A quarter of a million children live in poverty in South Carolina. And their economic status has a direct impact on their overall well-being.
That’s why a new coalition was started. The group will look at minimizing the effects of poverty on children.
“There are so many domains that intercept each other that any group working alone would largely unsuccessful,” said Dr. Christine Turley, chairperson for SC Child Well-Being Coalition.
The group met for the first time earlier this month to see how each organization involved can help minimize the effects of poverty on a child.
“We won’t be able to strengthen families if we can’t strengthen education, we cant’ strengthen communities if we can’t strengthen families, we can’t educate children if they’re not healthy.. all of these issues intertwine and intersect in ways that are really important and together we will have a chance at making an impact,” explained Dr. Turley.
Statistics show that children in poverty graduate at lower rates than those in affluent homes. That’s why education is one area of impact the coalition is looking to address, along with the impact on families, the economy, communities and health.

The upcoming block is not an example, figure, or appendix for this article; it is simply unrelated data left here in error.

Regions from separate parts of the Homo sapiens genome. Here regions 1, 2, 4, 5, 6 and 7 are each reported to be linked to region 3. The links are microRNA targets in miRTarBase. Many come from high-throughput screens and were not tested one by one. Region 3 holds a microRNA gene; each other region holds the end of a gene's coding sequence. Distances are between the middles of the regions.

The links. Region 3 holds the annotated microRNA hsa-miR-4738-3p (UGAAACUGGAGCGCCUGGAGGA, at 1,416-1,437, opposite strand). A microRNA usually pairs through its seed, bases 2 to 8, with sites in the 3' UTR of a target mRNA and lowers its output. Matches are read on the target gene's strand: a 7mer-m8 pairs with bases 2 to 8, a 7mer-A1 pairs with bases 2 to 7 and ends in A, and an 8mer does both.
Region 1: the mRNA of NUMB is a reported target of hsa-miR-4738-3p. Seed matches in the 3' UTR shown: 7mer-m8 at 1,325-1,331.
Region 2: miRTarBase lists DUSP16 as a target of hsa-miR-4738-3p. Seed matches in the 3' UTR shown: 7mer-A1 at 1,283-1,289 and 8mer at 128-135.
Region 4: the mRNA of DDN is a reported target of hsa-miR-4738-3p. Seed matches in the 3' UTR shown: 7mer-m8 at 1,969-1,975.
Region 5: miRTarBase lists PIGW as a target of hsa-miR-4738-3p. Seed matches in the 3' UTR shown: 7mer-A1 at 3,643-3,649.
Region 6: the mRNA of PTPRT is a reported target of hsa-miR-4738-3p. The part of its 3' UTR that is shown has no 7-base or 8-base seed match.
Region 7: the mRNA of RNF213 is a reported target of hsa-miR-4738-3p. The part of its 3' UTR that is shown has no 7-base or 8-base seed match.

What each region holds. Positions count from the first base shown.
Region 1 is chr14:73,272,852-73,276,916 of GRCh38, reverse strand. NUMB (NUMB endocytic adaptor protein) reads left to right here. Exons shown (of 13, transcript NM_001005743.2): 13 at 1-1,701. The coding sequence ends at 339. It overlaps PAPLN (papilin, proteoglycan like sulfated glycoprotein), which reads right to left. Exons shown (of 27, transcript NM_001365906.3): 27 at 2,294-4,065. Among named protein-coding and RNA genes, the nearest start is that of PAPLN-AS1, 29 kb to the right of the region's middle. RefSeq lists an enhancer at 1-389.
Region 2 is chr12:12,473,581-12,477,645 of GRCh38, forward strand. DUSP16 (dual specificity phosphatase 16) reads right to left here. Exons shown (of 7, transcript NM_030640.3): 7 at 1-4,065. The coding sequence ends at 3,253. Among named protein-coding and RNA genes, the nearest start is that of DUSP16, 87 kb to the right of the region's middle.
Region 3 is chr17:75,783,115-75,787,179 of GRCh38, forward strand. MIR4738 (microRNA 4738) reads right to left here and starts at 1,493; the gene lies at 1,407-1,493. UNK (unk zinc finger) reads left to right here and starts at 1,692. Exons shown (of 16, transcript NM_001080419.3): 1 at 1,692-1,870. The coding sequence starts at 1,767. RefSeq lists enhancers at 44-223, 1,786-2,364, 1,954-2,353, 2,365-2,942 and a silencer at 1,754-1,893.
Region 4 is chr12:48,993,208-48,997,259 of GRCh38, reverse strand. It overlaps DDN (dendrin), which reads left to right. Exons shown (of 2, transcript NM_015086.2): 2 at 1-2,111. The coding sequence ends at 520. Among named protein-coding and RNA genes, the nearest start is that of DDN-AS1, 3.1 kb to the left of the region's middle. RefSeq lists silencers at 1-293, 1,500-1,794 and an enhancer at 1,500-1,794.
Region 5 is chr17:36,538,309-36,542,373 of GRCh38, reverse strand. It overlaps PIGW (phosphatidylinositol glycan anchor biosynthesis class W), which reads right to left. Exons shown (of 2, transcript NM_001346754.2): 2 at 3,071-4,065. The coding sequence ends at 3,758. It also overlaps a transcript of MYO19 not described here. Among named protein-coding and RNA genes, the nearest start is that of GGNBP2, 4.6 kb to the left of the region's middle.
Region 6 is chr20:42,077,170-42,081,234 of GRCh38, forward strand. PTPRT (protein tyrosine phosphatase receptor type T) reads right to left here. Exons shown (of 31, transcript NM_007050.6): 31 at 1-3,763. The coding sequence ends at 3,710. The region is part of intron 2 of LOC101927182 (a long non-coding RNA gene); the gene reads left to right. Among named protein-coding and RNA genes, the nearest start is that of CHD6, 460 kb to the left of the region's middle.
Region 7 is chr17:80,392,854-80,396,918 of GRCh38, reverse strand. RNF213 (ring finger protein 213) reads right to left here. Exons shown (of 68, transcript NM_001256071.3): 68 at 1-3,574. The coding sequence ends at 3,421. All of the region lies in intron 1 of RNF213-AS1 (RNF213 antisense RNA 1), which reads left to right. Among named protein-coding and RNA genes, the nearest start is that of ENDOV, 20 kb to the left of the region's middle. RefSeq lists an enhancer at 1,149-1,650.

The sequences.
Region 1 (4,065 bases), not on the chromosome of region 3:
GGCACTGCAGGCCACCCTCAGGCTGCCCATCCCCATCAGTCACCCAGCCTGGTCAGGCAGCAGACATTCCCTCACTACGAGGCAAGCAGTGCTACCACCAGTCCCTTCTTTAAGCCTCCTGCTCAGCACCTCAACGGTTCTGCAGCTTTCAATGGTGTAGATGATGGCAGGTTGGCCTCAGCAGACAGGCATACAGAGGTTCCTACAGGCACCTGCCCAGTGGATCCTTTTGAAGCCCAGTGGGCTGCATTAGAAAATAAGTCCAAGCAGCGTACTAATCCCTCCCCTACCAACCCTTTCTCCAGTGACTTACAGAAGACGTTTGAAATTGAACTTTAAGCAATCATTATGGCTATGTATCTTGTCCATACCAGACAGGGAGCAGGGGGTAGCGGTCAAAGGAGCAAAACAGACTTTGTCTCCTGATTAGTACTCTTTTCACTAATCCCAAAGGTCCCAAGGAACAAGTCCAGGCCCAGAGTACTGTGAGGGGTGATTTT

Kimberly Seals with the Department of Health and Environmental Control discussed the connection between poverty and poor health.
Seals added, “We know that poverty may prevent someone from having the resources to obtain an appointment, having the resources to obtain food or even the resources for housing. So even though children may not be the bread winner in the home. They’re still effected by a lack of income in the home.”
The coalition will work on developing programs and policies to improve outcomes for children living in poverty. South Carolina ranks 39th in the nation for overall child well-being.